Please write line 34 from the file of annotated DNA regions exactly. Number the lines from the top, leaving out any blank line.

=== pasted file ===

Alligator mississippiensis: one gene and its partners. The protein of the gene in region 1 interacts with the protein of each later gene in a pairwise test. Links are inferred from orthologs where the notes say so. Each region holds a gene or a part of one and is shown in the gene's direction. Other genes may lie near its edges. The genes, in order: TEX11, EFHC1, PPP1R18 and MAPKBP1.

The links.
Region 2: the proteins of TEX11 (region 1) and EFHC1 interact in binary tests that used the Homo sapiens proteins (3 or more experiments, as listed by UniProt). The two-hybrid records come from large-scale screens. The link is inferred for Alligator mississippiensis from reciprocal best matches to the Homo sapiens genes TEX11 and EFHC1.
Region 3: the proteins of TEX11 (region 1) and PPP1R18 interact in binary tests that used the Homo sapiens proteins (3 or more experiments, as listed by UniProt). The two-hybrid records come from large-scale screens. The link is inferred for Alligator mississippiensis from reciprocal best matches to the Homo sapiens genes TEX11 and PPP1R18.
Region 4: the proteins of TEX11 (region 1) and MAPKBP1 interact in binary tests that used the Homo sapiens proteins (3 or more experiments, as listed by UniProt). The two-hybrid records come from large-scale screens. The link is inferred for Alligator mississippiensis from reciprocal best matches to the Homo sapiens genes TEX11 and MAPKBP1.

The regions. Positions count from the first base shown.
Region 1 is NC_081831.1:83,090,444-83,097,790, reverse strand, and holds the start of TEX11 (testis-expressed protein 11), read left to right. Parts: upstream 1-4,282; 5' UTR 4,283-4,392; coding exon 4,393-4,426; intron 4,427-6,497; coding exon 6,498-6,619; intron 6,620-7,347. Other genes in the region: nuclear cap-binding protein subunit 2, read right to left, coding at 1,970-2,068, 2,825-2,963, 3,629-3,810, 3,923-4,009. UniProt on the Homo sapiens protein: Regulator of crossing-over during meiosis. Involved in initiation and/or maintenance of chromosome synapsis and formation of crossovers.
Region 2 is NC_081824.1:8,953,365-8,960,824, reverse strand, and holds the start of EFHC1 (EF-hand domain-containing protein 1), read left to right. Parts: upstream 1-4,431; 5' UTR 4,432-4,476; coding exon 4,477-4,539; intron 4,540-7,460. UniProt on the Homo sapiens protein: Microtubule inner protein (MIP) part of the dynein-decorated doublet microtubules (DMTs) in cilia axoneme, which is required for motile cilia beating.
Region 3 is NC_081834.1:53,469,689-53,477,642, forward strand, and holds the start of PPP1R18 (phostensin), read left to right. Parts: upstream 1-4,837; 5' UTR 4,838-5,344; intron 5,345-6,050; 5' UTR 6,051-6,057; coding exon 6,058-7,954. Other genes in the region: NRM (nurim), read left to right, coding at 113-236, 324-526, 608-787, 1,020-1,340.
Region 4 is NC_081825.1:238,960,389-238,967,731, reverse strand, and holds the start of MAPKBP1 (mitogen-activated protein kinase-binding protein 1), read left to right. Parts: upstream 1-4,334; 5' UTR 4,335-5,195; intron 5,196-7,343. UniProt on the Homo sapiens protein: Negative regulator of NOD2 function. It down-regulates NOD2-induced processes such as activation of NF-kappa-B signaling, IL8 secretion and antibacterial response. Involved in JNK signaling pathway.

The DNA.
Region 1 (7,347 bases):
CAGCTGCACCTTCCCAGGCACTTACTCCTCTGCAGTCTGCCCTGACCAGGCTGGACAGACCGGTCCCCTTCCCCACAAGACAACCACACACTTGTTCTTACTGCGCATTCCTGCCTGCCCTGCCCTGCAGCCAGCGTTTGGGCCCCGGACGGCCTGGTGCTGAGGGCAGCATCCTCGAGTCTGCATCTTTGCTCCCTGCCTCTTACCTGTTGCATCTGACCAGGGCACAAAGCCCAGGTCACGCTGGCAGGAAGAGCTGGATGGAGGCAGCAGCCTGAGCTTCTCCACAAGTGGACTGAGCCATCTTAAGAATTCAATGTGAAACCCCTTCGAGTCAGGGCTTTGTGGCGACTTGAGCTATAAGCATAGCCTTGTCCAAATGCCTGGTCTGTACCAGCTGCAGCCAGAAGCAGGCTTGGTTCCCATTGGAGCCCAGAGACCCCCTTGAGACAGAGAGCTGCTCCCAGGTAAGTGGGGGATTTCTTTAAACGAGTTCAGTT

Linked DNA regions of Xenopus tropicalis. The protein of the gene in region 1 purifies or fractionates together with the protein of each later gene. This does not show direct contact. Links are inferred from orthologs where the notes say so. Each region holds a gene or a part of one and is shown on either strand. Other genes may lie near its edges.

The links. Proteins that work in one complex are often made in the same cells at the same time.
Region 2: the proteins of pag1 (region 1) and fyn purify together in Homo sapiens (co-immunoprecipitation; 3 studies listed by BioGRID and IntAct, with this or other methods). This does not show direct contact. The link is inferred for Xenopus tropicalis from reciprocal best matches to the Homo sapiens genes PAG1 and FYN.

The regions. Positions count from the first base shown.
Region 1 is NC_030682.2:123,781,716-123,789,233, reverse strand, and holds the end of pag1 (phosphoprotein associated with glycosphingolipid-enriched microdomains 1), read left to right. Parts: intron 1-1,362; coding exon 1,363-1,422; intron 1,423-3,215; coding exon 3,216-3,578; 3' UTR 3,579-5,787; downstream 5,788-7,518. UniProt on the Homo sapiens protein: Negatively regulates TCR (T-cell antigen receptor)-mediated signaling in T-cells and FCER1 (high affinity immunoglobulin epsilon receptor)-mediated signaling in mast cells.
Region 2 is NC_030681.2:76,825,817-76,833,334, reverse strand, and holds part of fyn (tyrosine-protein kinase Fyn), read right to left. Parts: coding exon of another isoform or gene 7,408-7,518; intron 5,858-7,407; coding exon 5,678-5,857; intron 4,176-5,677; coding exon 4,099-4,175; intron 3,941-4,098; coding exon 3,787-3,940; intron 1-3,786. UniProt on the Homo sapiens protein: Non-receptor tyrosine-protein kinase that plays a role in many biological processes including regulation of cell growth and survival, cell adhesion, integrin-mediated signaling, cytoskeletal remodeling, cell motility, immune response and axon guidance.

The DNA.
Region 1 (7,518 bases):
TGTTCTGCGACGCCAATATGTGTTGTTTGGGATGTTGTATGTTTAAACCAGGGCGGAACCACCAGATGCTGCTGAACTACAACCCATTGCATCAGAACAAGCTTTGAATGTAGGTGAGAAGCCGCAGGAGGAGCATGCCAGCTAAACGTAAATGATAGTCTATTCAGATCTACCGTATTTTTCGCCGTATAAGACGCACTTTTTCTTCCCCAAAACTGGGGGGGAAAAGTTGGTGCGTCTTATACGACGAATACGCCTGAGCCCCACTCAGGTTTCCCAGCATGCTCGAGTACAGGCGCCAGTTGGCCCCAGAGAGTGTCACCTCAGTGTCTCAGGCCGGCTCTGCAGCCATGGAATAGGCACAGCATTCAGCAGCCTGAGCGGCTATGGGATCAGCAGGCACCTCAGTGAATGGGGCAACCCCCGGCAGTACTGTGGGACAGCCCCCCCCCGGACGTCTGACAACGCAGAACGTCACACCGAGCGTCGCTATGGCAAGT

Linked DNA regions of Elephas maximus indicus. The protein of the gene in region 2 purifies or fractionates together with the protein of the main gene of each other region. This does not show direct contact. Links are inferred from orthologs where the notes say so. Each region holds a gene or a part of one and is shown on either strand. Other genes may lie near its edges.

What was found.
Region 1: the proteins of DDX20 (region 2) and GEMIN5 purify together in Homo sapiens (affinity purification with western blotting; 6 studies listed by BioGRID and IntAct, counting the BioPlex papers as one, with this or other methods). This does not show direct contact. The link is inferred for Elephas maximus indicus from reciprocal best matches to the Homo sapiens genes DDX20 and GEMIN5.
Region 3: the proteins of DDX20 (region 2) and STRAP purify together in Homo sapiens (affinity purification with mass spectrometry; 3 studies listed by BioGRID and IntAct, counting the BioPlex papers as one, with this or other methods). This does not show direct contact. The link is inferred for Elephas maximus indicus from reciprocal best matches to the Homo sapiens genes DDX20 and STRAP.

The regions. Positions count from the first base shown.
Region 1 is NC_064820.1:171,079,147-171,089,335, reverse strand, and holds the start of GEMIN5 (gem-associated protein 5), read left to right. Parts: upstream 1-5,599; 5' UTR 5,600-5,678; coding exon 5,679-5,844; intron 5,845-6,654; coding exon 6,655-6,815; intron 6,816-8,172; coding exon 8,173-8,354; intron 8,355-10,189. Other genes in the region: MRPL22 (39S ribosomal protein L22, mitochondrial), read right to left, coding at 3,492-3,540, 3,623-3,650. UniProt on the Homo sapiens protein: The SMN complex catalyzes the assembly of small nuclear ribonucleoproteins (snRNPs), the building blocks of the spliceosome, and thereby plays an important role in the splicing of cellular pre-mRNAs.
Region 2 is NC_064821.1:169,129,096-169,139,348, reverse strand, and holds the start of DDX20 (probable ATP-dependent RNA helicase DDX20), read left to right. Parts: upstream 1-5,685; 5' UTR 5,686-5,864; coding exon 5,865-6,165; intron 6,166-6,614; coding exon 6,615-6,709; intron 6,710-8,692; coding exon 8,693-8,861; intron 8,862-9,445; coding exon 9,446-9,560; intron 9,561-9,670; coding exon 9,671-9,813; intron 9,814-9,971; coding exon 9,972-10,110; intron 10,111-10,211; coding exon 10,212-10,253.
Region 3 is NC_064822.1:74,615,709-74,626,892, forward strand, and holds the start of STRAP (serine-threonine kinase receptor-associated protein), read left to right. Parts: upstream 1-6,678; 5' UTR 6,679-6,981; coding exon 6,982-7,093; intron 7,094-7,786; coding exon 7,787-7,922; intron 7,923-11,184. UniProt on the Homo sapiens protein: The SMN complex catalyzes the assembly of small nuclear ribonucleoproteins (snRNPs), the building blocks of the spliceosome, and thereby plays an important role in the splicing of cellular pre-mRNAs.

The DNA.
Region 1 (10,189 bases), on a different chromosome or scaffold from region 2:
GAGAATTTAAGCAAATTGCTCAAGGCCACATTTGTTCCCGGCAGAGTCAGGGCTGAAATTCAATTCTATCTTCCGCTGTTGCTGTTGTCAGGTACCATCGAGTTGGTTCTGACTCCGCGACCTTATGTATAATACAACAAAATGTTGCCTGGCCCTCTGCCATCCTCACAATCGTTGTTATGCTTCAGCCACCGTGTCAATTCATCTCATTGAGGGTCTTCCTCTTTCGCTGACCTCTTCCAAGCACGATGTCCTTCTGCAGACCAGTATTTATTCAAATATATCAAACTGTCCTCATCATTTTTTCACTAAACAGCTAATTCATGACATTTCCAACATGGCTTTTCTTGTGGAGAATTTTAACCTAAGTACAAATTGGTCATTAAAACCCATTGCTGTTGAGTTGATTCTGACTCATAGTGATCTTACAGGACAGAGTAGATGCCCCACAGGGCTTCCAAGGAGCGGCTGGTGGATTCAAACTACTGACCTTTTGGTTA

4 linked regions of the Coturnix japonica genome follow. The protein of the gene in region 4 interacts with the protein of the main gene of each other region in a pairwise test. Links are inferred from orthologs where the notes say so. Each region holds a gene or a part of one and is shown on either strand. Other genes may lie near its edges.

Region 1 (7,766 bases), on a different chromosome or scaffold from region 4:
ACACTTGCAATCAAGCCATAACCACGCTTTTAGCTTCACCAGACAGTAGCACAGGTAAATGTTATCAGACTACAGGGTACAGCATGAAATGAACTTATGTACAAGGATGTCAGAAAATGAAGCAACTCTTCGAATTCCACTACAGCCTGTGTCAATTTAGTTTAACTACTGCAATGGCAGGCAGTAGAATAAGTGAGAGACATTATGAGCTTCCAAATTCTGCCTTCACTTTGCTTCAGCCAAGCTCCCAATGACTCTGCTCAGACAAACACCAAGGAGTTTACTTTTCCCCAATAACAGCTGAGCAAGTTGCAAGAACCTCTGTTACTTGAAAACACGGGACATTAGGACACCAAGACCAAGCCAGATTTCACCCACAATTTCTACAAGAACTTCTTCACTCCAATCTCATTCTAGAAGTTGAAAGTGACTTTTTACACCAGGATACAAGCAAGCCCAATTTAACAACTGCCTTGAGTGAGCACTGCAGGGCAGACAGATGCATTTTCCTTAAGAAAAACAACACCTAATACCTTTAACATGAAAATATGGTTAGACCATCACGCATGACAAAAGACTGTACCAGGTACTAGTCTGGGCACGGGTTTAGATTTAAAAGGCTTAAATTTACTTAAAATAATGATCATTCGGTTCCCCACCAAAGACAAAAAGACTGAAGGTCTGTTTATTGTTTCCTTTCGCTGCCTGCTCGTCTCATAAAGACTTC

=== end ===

4 linked regions of the Coturnix japonica genome follow. The protein of the gene in region 4 interacts with the protein of the main gene of each other region in a pairwise test. Links are inferred from orthologs where the notes say so. Each region holds a gene or a part of one and is shown on either strand. Other genes may lie near its edges.